This course will cover the process of rapid freezing, fracturing, coating and imaging of a variety of samples.
Tuesday - Thursday
March 24 - 26, 2020
8:30 a.m. - 4:30 p.m.
Hatfield, Pennsylvania, USA
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Individuals who are new to the field of cryo SEM, or desire a technical refresher to maintain current skills, or just those that want to see and learn all of the possibilities of the technology.
The EMS Microscopy Academy
Located in Hatfield, Pennsylvania, the Academy provides electron microscopy classes, workshops and training sessions for all fields of microscopy, including materials science and biological science.
Lecture, demonstration and hands-on practice, as well as round table discussion. Participants are encouraged to bring their own samples, if possible.
- Theory and overview of cryo SEM
- Mounting and adhering
- Freezing, loading and fracturing
- Insitu coating
- Operation of SEM
- Cryo face-off Leica UC 7 Crion
- Specific techniques of Cryo SEM imaging
- Hitachi S3500 SEM
- PP3010 Cryo Preparation System
- Leica UC7 Ultramicrotome
Registration will be limited to a maximum of 15 participants. EMS will provide samples to those who prefer not to bring their own.
Many types of samples such as ice cream, pastes, paints, and gels do not lend themselves to routine SEM sample preparation methods such as critical point drying or freeze drying due to the morphologic changes caused by desiccation. To avoid these artifacts it is necessary to image the hydrated or natural state. This requires that the sample be rapidly frozen, to reduce ice crystal damage, and fractured to reveal their physical / functional sub-surface morphology. These samples are applied to the stub, immersed in liquid nitrogen slush loaded into the Cryo fracturing and coating chamber, and finally the SEM. This final preparation takes place in a high vacuum environment thus minimizing the possibility of frost contamination. Within the SEM, while viewing, the sample temperature can be maintained at -130° or warmed slightly to facilitate sublimation of the surface. The selection of accelerating voltage (kV), for surface detail, and spot size for resolution and charging are critical and will be covered in detail.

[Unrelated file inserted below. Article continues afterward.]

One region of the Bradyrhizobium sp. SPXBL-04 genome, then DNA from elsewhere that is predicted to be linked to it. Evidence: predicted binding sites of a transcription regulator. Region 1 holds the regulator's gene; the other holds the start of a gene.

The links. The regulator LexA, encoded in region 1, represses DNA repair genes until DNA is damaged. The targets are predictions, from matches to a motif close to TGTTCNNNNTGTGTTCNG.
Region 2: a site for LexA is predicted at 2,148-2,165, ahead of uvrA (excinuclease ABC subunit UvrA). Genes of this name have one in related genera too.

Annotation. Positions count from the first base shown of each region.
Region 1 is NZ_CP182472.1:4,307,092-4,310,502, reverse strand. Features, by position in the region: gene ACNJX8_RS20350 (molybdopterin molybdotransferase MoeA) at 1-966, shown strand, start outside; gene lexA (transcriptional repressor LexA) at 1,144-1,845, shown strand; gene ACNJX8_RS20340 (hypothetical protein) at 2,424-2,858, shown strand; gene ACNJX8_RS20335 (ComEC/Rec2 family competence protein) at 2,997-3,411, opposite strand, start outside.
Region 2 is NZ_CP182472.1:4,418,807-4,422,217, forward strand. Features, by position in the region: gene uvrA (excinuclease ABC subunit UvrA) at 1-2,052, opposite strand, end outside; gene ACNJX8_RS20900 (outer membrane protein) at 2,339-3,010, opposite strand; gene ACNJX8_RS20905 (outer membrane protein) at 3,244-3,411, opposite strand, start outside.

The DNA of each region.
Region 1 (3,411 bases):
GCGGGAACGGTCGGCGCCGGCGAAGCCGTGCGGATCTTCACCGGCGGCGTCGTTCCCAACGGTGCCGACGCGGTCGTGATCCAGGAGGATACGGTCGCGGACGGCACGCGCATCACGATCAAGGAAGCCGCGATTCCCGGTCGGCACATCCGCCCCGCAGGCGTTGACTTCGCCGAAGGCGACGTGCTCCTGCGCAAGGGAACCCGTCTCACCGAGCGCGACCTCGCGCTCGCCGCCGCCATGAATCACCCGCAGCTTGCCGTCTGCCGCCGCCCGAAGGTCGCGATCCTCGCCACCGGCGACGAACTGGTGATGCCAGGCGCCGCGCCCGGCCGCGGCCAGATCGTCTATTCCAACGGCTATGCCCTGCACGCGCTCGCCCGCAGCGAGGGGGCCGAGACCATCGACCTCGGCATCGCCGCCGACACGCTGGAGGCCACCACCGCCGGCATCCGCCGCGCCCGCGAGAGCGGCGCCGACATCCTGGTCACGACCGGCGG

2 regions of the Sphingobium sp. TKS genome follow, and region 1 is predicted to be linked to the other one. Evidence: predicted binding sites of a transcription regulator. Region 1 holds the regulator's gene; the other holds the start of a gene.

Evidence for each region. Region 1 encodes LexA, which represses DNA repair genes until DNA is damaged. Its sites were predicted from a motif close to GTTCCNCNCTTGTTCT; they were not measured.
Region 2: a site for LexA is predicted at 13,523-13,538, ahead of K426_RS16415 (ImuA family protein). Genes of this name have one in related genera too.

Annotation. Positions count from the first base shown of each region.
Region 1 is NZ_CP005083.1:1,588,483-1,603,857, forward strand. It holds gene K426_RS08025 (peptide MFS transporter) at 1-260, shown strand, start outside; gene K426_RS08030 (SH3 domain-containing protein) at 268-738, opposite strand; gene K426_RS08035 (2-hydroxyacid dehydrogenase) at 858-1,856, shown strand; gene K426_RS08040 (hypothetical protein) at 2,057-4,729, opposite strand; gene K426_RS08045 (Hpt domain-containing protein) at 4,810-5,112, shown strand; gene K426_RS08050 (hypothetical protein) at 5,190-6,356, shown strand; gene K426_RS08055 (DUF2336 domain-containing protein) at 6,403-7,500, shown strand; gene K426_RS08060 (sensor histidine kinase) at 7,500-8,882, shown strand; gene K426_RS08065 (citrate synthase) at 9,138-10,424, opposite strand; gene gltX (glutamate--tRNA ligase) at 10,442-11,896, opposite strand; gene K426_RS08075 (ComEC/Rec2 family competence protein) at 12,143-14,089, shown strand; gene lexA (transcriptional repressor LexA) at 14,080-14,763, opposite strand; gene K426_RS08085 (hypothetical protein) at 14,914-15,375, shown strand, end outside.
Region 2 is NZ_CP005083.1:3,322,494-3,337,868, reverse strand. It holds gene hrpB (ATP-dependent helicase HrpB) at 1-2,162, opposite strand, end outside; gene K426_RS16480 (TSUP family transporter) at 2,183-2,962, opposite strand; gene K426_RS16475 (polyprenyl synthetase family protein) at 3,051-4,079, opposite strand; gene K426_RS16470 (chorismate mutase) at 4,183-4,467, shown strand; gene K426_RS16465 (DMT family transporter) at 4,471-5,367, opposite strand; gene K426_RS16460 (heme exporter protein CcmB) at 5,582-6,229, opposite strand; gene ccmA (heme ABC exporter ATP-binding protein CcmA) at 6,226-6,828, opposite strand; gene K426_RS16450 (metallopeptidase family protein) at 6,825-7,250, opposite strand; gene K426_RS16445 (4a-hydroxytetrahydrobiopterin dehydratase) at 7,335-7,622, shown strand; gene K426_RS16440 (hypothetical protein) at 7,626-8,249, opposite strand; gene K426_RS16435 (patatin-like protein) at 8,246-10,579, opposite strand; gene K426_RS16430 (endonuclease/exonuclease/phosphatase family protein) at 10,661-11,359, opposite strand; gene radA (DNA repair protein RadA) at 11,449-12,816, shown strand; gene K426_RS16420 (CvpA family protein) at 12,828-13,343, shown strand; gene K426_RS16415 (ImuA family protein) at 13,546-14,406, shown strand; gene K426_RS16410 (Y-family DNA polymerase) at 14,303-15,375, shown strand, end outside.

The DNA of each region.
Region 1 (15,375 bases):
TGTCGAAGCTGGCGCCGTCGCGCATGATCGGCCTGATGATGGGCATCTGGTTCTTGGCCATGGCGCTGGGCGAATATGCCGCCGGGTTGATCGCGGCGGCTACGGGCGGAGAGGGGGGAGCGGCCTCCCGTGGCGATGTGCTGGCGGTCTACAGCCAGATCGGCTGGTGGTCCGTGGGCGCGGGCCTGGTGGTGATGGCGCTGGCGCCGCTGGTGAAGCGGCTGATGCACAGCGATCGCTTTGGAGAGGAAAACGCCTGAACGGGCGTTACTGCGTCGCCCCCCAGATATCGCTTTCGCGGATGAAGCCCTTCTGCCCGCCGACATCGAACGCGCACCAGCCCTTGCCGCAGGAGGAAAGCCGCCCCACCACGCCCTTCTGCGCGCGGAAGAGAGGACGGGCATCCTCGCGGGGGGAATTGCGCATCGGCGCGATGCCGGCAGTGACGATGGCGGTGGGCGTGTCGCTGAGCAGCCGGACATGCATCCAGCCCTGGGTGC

Parameters such as working distance which affects depth of field (Dfi) and resolution, plus tilt and raster rotate will be examined for proper image collection.